Tutorial :Are strtol, strtod unsafe?


It seems that strtol() and strtod() effectively allow (and force) you to cast away constness in a string:

#include <stdlib.h>  #include <stdio.h>    int main() {    const char *foo = "Hello, world!";    char *bar;    strtol(foo, &bar, 10); // or strtod(foo, &bar);    printf("%d\n", foo == bar); // prints "1"! they're equal    *bar = 'X'; // segmentation fault    return 0;  }  

Above, I did not perform any casts myself. However, strtol() basically cast my const char * into a char * for me, without any warnings or anything. (In fact, it wouldn't allow you to type bar as a const char *, and so forces the unsafe change in type.) Isn't that really dangerous?


I would guess that because the alternative was worse. Suppose the prototype were changed to add const:

long int strtol(const char *nptr, const char **endptr, int base);  

Now, suppose we want to parse a non-constant string:

char str[] = "12345xyz";  // non-const  char *endptr;  lont result = strtol(str, &endptr, 10);  *endptr = '_';  printf("%s\n", str);  // expected output: 12345_yz  

But what happens when we try to compile this code? A compiler error! It's rather non-intuitive, but you can't implicitly convert a char ** to a const char **. See the C++ FAQ Lite for a detailed explanation of why. It's technically talking about C++ there, but the arguments are equally valid for C. In C/C++, you're only allowed to implicitly convert from "pointer to type" to "pointer to const type" at the highest level: the conversion you can perform is from char ** to char * const *, or equivalently from "pointer to (pointer to char)" to "pointer to (const pointer to char)".

Since I would guess that parsing a non-constant string is far more likely than parsing a constant string, I would go on to postulate that const-incorrectness for the unlikely case is preferable to making the common case a compiler error.


Yes, and other functions have the same "const-laundering" issue (for instance strchr, strstr, all that lot).

For precisely this reason C++ adds overloads (21.4:4): the function signature strchr(const char*, int) is replaced by the two declarations:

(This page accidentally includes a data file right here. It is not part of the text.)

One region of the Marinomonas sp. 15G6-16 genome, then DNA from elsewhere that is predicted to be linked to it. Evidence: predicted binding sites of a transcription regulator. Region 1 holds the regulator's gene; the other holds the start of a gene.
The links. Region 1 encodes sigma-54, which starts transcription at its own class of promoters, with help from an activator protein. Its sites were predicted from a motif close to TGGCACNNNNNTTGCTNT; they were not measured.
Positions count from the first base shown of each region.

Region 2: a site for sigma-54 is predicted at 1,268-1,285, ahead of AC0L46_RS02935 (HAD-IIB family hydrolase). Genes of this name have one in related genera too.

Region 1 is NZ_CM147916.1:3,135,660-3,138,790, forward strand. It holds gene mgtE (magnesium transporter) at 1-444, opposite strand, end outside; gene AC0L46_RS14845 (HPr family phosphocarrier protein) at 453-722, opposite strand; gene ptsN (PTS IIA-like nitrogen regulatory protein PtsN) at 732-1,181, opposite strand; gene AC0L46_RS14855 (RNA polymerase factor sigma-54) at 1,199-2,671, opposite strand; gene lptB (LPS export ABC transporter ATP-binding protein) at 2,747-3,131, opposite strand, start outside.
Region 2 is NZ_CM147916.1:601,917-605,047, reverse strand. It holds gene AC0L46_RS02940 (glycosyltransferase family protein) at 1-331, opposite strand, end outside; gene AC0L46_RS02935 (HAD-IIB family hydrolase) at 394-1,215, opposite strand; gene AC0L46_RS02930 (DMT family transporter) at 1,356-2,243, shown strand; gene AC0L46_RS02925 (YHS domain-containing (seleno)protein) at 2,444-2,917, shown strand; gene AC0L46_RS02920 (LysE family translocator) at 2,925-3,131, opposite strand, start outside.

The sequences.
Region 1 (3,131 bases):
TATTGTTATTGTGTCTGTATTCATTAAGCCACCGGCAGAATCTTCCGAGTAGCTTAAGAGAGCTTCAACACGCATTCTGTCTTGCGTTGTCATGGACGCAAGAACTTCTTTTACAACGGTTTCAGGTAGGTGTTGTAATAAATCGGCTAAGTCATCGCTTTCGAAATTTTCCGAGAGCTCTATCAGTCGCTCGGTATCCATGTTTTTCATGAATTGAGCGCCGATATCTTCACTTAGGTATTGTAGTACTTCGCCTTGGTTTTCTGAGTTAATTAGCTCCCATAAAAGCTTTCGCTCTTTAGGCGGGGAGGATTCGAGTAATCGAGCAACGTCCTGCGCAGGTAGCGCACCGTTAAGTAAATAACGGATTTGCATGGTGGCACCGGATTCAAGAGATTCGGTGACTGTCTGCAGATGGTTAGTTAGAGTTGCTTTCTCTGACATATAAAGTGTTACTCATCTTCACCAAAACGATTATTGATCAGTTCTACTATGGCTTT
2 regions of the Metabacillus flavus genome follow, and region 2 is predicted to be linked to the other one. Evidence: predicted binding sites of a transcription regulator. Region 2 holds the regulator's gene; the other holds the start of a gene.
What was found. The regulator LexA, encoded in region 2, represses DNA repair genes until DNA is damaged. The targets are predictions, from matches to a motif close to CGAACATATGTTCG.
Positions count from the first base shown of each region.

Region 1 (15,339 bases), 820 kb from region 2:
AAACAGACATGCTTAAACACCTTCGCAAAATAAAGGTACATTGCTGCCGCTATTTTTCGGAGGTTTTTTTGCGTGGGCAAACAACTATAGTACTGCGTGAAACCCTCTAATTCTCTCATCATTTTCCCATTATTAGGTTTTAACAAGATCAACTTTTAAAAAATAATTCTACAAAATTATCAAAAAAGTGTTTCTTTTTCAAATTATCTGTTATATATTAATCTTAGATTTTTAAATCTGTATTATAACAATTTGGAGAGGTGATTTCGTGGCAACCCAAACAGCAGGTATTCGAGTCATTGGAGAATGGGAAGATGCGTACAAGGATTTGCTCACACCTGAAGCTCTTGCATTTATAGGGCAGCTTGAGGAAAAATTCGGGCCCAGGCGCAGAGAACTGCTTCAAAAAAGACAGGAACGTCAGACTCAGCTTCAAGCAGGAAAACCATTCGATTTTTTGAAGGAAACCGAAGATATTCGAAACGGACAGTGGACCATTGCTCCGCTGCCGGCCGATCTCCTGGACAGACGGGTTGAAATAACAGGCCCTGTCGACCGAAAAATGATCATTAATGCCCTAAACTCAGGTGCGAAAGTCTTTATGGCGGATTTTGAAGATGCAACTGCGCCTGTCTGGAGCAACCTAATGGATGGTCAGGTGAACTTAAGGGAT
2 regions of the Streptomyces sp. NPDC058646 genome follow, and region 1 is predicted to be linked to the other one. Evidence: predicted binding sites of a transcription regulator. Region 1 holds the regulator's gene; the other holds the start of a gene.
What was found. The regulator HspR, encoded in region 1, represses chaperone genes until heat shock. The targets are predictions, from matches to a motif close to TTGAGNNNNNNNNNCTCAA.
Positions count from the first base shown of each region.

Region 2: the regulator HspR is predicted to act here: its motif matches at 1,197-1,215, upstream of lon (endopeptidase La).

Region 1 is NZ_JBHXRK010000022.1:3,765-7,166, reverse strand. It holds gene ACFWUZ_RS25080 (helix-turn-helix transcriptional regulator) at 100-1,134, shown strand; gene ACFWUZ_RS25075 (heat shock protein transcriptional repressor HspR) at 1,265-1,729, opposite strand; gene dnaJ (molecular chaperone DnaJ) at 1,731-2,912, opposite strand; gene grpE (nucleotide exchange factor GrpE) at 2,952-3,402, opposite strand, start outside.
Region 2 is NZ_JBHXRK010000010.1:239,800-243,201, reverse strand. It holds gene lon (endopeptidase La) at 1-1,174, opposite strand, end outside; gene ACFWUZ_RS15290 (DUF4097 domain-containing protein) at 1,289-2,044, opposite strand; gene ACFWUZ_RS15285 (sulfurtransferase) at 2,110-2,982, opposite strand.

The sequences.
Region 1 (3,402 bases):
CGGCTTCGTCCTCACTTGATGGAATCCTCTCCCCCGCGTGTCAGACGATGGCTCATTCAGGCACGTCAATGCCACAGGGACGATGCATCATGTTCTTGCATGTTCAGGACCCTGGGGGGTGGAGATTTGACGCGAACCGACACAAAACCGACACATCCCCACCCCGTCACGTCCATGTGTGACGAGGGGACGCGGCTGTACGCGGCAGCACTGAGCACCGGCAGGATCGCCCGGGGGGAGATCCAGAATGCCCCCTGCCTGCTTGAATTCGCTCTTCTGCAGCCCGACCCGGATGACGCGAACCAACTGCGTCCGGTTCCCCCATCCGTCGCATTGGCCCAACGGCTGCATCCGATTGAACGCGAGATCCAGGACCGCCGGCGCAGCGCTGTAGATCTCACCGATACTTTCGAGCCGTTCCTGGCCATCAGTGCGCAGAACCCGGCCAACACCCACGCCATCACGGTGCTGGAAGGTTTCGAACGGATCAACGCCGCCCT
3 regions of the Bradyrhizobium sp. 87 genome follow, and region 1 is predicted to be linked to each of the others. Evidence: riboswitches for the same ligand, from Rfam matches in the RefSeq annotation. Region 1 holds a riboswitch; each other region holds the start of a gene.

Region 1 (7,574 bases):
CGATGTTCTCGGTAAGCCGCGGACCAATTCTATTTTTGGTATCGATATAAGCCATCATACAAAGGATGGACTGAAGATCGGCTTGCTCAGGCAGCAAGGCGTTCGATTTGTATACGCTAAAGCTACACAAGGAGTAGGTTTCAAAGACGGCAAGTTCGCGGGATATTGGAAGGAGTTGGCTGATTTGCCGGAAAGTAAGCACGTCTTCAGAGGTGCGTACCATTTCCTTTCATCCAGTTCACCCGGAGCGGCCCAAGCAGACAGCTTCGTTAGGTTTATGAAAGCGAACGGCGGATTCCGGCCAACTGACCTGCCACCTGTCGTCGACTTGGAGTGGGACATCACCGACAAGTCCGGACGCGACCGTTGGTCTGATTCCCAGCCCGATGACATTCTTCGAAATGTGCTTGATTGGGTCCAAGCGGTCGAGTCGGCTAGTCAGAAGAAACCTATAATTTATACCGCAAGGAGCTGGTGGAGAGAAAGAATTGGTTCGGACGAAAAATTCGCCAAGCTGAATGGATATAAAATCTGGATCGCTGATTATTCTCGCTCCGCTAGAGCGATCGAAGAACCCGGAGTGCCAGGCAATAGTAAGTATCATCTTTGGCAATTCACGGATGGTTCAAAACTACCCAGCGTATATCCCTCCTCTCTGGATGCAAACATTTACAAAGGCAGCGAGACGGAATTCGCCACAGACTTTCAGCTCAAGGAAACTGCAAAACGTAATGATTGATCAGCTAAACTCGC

const char* strchr(const char* s, int c);        char* strchr(      char* s, int c);  

But of course in C you can't have both const-correct versions with the same name, so you get the const-incorrect compromise.

C++ doesn't mention similar overloads for strtol and strtod, and indeed my compiler (GCC) doesn't have them. I don't know why not: the fact that you can't implicitly cast char** to const char** (together with the absence of overloading) explains it for C, but I don't quite see what would be wrong with a C++ overload:

long strtol(const char*, const char**, int);  


The 'const char *' for the first argument means that strtol() won't modify the string.

What you do with the returned pointer is your business.

Yes, it could be regarded as a type safety violation; C++ would probably do things differently (though, as far as I can tell, ISO/IEC 14882:1998 defines <cstdlib> with the same signature as in C).


I have a compiler that provides, when compiling in C++ mode:

extern "C" {  long int strtol(const char *nptr, const char **endptr, int base);  long int strtol(char *nptr, char **endptr, int base);  }  

Obviously these both resolve to the same link-time symbol.

EDIT: according to the C++ standard, this header should not compile. I'm guessing the compiler simply didn't check for this. The definitions did in fact appear as this in the system header files.

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